The hijab, in particular, has proved perplexing. In America and Europe, where Muslim communities often face racism and discrimination, the hijab has virtually become a civil rights symbol, because many Muslim women freely and proudly wear one despite countless cases of physical assaults upon those who do. But in the hands of the Iranian regime, the hijab is a symbol of repression, something imposed on all women regardless of whether they are Muslims or whether they come from the Zoroastrian, Christian, Jewish, Baha’i or other religious minorities.
If we accept the principle that it is for Muslim women themselves, and not the state authorities, to decide whether or not they cover their heads, then we cannot fail to be moved by the protests in Iran—and particularly the spectacle of women of all ages tearing off their hijabs and waving them defiantly at armed security forces.
The U.S. government has expressed its support for the protests, although President Joe Biden’s address to the U.N. General Assembly was disappointingly thin on Iran, saluting the “brave women” who had taken to the streets, but saying no more. Last Thursday, the U.S. announced sanctions on the Morality Police, citing the killing of Amini, as well as sanctions targeting specific officials who “oversee organizations that routinely employ violence to suppress peaceful protesters and members of Iranian civil society, political dissidents, women’s rights activists, and members of the Iranian Baha’i community,” according to a Treasury Department statement.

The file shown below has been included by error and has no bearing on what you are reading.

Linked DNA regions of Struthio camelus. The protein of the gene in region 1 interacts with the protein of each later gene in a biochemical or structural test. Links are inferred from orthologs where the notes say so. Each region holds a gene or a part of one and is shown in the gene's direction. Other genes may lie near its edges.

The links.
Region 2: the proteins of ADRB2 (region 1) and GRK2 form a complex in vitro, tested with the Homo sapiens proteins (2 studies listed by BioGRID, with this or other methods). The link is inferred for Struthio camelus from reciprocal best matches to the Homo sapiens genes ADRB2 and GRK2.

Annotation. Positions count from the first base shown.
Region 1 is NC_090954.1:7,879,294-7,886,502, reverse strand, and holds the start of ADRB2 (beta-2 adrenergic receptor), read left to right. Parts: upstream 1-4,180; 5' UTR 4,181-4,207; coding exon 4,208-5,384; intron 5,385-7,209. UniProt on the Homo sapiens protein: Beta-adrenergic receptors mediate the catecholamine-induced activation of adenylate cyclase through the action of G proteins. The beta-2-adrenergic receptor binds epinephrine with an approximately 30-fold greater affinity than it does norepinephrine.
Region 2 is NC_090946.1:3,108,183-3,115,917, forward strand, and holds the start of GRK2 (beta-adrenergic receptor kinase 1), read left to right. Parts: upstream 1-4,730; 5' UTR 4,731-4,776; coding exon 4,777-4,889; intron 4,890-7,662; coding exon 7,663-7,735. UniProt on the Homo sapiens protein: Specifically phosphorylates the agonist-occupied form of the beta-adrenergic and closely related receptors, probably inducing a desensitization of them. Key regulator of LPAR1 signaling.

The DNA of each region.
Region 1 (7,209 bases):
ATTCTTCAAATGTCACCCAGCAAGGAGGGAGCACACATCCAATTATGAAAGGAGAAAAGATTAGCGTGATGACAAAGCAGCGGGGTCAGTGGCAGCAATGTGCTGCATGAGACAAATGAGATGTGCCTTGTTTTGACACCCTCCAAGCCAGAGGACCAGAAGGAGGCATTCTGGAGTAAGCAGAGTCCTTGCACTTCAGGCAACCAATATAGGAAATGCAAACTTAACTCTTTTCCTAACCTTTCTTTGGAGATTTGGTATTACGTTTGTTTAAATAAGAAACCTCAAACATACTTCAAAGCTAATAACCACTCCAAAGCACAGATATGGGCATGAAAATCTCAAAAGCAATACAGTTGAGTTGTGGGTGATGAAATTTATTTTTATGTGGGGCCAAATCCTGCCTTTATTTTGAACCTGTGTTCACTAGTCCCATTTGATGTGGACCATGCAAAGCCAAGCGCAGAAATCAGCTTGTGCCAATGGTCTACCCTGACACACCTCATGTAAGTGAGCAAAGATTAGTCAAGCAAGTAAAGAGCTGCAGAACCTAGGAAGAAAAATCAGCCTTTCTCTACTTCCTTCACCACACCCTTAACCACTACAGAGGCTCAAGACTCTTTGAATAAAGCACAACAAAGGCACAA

These are welcome measures, but they will not eject the regime from power in and of themselves. As demonstrated by the example of Venezuela, Iran’s main ally in the western hemisphere, opposition parties can even get themselves recognized as the legitimate government by foreign nations and still not oust their rulers from their palaces.
Arguably, the most vulnerable area for Iran’s rulers is their attempt to control the supply and flow of information, denying internet coverage to entire neighborhoods of Tehran and blocking Instagram, one of the more popular apps used by young Iranians. One of the factors behind this decision stems from the regime’s unease with the world’s citizens viewing unedited footage of the protests and their corresponding repression on computer screens and cellphones.
The often-eccentric Elon Musk had a sensible suggestion in this regard: To exempt Starlink, which provides satellite internet access, from the tough sanctions already imposed on Iran. Doing so would enable the continued uploading of videos and photos taken by protestors, making the regime’s propaganda all the more feeble and laughable. We need to encourage more initiatives like this, so that control of the narrative lies with the protestors, and not those attempting to crush them.
For Jews, there is a natural sympathy with a protest movement seeking to overthrow a regime that denies the Holocaust and advocates for Israel’s violent destruction. As we celebrate the Rosh Hashanah holiday, munching on apples sweetened with honey in the hope of a good year ahead, perhaps we can also offer a prayer to relieve the salty tears of the Iranian mothers and fathers who have lost their children during these protests. To them, as to all of you reading this, I wish a heartfelt Shana Tovah.
Ben Cohen is a New York City-based journalist and author who writes a weekly column on Jewish and international affairs for JNS.